Because we find no reversible error in Appellants' convictions or Bowen's sentence, we AFFIRM.


1.  We view the evidence in the light most favorable to the jury verdict as it relates to the sufficiency-of-the-evidence challenges. See United States v. Moreland, 665 F.3d 137, 148 (5th Cir.2011) (“[J]udges must be highly deferential to the jury's verdict of conviction: courts view the evidence in the light most favorable to the prosecution.” (internal quotation marks and alterations omitted)).

2.  Kisha Bowen is Appellant Bowen's sister-in-law. All references to “Bowen” in this opinion are to Appellant Timothy Bowen.

3.  Specifically, Manuel Urbina testified that he worked for Nguyen in the methamphetamine distribution scheme and had worked with Cazares to transport drugs and drug proceeds. Urbina testified that he delivered the Honda Accord with the hidden compartments to Cazares at the direction of Nguyen. Nguyen testified that he bought the Honda Accord and put a drug stash box in it that was accessed via a trapdoor.

4.  Agent Mata testified that “cooking” is the term for converting powder methamphetamine to crystal methamphetamine.

5.  Andy Nguyen testified that he sold the Camacho siblings around twenty to thirty kilograms of methamphetamine. Manuel Camacho testified that he delivered to House on a single occasion two pounds of methamphetamine, which equates to over 900 grams. Manuel Camacho estimated that, in all, from mid–2010 to when he was arrested in 2012, he sold roughly 43.5 pounds (19,731.27 grams) to Salazar and House. Manuel Camacho testified that all of that methamphetamine was distributed in the Sherman/Denison area.

6.  As discussed above, the charged conspiracy-wide quantity was established by witness testimony. See supra note 5.

7.  In United States v. Erwin, 793 F.2d 656, 663 (5th Cir.1986), we reversed a district court's refusal to give a multiple conspiracy instruction without expressly analyzing whether substantial prejudice required reversal. Our earlier case law indicates that a prejudice analysis is required for reversal. See, e.g., United States v. LeCompte, 599 F.2d 81, 82 (5th Cir.1979) (holding that the trial court did not err by failing to instruct on multiple conspiracies when the refusal did not prejudice the defendants). And our “later caselaw has effectively by-passed” that omission in Erwin. United States v. Frame, 236 F. App'x 15, 18 (5th Cir.2007); see, e.g., United States v. Johnson, 68 F.3d 899, 904 (5th Cir.1995) (requiring defendant-appellant to show that the refusal to give a multiple conspiracies instruction “seriously impaired the defendant's ability to present a given defense” and affirming the district court because “[t]he charge given by the trial court adequately instructed the jury that it could not convict [the defendant] unless the government proved beyond a reasonable doubt that the defendant knowingly joined in the conspiracy described in the indictment ” and because appellant's “defense could not have been seriously impaired by the district court's refusal to give the proposed charge”); United States v. Segura, 122 F. App'x 768, 780 (5th Cir.2005) (requiring a prejudice analysis when determining whether the trial court erred for failure to instruct the jury on multiple conspiracies defense); cf. United States v. Saldivar, 48 F.3d 530, at *1 (5th Cir.1995) (unpub.) (stating in the context of an alleged variance between indictment and proof regarding a single or multiple conspiracy that “[a] variance between the indictment and proof is not fatal unless it prejudiced the defendant's substantial rights”).Here, the jury was given a detailed instruction on conspiracy, and Bowen's defense counsel argued a multiple conspiracies theory to the jury. Bowen was not substantially prejudiced by the trial court's failure to give a multiple conspiracies instruction. See Johnson, 68 F.3d at 904; Ary–Berry, 424 F. App'x at 351 (citing United States v. Storm, 36 F.3d 1289, 1294 (5th Cir.1994)).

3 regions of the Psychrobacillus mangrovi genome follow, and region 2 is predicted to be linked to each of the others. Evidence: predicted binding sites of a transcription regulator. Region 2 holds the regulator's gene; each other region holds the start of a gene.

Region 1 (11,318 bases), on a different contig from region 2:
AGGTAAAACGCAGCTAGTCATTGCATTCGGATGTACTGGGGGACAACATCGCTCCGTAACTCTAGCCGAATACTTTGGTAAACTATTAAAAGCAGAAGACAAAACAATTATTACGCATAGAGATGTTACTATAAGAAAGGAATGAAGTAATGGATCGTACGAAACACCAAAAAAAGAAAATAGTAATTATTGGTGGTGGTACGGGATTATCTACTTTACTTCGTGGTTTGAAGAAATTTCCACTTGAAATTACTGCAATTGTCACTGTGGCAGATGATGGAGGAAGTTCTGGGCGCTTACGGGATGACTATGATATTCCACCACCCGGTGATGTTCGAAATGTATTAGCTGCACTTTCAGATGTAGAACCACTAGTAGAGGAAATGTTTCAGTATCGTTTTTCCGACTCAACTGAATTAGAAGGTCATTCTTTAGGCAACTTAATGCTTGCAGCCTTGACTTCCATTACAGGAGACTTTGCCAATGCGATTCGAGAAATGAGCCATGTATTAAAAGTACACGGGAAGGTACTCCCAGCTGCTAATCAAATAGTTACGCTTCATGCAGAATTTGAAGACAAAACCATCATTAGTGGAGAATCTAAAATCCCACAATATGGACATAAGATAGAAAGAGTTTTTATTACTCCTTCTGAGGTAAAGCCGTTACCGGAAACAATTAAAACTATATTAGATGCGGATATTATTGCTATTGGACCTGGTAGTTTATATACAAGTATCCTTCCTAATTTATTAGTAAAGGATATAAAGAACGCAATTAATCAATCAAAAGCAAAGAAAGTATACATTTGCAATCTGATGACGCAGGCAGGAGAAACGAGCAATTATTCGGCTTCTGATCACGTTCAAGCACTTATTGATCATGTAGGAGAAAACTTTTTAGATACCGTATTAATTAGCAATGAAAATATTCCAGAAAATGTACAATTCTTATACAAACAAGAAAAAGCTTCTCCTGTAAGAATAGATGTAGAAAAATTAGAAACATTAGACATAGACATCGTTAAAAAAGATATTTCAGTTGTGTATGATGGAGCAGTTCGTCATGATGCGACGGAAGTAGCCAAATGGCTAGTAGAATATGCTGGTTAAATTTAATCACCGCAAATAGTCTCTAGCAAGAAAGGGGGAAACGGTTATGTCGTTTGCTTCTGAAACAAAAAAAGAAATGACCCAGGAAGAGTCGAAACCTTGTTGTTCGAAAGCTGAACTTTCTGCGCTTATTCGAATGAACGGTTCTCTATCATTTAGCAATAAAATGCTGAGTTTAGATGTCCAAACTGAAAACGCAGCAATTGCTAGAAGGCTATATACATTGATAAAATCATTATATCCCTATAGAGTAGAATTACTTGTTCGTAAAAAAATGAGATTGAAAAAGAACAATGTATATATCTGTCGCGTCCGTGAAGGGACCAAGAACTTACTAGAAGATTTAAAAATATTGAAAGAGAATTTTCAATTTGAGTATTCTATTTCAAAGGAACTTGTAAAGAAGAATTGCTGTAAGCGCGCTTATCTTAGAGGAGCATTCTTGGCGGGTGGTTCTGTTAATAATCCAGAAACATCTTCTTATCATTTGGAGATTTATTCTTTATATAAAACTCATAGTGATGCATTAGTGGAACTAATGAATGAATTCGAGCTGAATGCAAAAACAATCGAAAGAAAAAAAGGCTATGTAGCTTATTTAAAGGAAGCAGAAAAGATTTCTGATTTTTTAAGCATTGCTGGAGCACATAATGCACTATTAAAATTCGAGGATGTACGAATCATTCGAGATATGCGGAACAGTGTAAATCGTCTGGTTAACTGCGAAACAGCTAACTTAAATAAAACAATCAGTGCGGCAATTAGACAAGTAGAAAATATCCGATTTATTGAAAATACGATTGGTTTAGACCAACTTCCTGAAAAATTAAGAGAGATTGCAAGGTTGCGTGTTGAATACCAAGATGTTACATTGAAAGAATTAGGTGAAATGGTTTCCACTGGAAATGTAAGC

8.  In a 28(j) letter filed after the completion of briefing, Bowen also argued for the first time that in light of our recently published decision in United States v. Haines, 803 F.3d 713 (5th Cir.2015), his sentence should be vacated because the district court based its Guidelines calculation on the drug quantity attributable to the conspiracy as a whole rather than to him individually. We have made clear that any issue not raised in an appellant's opening brief is forfeited. See United States v. Delgado, 672 F.3d 320, 348–49 (5th Cir.2012). Moreover, Haines is inapposite because in it “[w]e simply [held] that, for purposes of statutory minimums at sentencing, the relevant quantity is the quantity attributable to the individual defendant,” Haines, 803 F.3d at 742, whereas here, Bowen does not challenge the calculation of his mandatory minimum sentence but rather his offense level under the Guidelines.